Police officers in Glasgow will carry the overdose antidote Naloxone in a pilot to allow them to intervene and help save lives.

Officers in G division, which covers the east of Glasgow, will carry the Naloxone nasal spray, in a six-month trail to start next year.

Police Scotland said the pilot is in response to the trend of rising drug related deaths in Scotland in recent years but the Scottish Police Federation is opposed to the move branding it a “PR stunt”.

The latest figures, which cover 2018 showed 1187 people died of a drug related death in Scotland and 280 were in Glasgow.

Naloxone can reverse the effect of an overdose for heroin and other opiates, which were present in more than 8 out of ten drug deaths in 2018, the most recent year with available statistics.

Assistant Chief Constable Gary Ritchie, Head of Drug Strategy for Police Scotland, said: “There has been a great deal of careful consideration given as to whether our officers should carry Naloxone as an additional piece of equipment.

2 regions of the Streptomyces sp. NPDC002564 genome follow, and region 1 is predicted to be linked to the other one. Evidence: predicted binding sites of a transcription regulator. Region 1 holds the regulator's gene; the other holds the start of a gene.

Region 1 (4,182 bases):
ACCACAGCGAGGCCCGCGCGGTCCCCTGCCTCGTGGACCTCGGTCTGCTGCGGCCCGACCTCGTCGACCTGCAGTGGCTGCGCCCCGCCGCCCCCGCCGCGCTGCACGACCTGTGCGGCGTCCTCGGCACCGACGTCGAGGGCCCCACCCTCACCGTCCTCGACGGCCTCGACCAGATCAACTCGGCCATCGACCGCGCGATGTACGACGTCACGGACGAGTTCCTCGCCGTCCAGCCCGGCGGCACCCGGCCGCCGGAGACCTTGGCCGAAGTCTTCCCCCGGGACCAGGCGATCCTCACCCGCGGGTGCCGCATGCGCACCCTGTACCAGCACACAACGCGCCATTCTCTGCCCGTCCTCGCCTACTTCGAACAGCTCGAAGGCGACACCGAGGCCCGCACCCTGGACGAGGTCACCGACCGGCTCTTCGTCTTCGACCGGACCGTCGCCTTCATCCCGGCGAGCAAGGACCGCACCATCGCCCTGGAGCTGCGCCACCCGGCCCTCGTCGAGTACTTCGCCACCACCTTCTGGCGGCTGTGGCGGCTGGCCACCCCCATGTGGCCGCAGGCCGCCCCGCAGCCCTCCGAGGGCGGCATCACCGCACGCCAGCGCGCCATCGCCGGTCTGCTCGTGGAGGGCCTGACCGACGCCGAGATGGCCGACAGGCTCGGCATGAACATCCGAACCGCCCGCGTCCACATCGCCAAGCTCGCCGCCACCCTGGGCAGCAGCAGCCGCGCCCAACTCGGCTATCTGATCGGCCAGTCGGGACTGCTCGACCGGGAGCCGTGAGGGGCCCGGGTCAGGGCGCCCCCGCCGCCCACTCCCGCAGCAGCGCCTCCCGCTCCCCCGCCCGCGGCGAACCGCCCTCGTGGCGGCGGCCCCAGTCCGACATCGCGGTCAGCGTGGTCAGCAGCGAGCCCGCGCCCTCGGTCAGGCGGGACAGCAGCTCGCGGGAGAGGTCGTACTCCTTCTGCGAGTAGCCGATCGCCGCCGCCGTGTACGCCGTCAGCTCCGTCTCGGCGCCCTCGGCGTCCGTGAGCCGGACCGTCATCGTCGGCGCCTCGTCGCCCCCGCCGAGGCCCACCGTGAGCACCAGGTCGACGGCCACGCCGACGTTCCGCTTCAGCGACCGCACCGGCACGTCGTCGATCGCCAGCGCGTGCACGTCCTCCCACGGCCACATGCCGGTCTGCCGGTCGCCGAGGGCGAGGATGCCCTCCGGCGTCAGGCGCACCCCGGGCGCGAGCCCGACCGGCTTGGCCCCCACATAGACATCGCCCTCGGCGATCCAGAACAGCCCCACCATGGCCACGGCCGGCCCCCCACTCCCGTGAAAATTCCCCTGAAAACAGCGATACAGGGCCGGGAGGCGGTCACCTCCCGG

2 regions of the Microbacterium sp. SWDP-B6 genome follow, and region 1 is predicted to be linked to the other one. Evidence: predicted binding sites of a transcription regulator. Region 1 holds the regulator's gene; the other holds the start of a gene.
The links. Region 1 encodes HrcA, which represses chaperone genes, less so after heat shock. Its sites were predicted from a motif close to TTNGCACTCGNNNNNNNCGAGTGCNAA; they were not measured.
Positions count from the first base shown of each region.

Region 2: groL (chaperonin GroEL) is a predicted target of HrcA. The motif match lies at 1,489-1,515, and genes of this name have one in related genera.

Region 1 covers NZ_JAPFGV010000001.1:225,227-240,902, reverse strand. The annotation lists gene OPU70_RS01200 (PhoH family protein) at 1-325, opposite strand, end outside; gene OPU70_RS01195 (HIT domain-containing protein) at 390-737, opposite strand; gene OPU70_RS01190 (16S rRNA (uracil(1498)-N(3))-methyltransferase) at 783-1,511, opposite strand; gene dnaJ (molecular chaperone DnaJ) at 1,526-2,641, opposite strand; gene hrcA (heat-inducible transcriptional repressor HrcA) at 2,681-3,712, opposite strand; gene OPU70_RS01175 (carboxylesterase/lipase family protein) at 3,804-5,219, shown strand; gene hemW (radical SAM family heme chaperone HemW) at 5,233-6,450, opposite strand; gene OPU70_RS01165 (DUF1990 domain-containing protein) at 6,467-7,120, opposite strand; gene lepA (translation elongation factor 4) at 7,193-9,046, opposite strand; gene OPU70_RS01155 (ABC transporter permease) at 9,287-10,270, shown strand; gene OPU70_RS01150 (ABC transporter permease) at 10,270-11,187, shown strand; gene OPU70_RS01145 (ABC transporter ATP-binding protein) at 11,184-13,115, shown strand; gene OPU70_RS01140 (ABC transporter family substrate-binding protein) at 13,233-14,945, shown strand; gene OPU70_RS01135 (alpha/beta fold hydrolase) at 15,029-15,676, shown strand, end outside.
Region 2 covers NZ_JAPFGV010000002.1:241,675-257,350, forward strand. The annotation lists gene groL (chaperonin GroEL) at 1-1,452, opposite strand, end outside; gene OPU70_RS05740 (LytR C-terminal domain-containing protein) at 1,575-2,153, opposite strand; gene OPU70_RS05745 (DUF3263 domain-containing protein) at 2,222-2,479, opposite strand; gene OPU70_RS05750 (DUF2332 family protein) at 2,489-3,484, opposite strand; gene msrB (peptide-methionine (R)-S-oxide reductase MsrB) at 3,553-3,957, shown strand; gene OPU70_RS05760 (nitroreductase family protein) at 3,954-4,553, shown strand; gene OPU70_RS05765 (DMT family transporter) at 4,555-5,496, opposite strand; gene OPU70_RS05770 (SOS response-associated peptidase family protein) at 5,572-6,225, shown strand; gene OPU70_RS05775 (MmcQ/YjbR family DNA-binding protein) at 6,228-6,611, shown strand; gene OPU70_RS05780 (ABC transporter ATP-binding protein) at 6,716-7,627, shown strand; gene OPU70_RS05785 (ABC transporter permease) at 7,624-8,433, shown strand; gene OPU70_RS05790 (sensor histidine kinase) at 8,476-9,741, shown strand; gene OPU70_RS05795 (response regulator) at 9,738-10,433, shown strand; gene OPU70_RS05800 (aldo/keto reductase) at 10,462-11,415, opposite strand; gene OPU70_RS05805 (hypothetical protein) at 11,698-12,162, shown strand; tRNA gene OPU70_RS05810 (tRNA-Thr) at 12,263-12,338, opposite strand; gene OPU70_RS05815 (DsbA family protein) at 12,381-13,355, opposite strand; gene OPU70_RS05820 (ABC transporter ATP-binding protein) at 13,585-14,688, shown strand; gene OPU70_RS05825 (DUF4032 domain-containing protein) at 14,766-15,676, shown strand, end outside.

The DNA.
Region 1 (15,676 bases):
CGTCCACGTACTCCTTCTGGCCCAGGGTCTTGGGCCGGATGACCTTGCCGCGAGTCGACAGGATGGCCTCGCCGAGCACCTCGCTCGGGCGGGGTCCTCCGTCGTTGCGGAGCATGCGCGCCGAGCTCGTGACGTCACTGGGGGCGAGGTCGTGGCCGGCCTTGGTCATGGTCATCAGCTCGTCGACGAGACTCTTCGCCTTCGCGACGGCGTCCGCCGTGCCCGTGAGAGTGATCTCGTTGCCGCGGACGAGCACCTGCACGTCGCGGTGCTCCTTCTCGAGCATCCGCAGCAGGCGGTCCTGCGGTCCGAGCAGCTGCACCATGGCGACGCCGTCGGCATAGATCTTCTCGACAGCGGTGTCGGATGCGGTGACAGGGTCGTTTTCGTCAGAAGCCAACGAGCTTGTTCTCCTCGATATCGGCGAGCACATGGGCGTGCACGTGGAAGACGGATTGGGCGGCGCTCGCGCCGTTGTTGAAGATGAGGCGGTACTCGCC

“In doing so, it is hoped the test-bed areas will show the value of our officers carrying this treatment as an extension to the existing extensive first aid training already provided by the organisation. We are committed to being proactive in our approach to tackling problem drug use in our communities through harm reduction, as well as dispelling myths while upholding our ethos of keeping people safe in our local areas.

“A full evidence-based evaluation of the test of change will be produced to inform any future decision whether Naloxone is rolled out to all officers.”

Police Scotland said it will be voluntary to carry the spray in the pilot but all officers will take part in a training session in giving Naloxone.

The Scottish Police Federation, which represents officers of all ranks, is against the pilot.

David Hamilton, Chairman said: “The number of drugs deaths in Scotland is a health calamity that needs urgent addressing but sticky-plaster initiatives like these divert resources from tackling the underlying problem.

“Nobody in the UK has died as a consequence of a Police Officer not carrying Naloxone, people have however died as a consequence of being given Naloxone.

“The stretching of the role of a Police Officer is a slippery slope and many could now fairly ask why we don’t carry ladders and hoses or even adrenalin, where more impactive lifesaving interventions could be made.”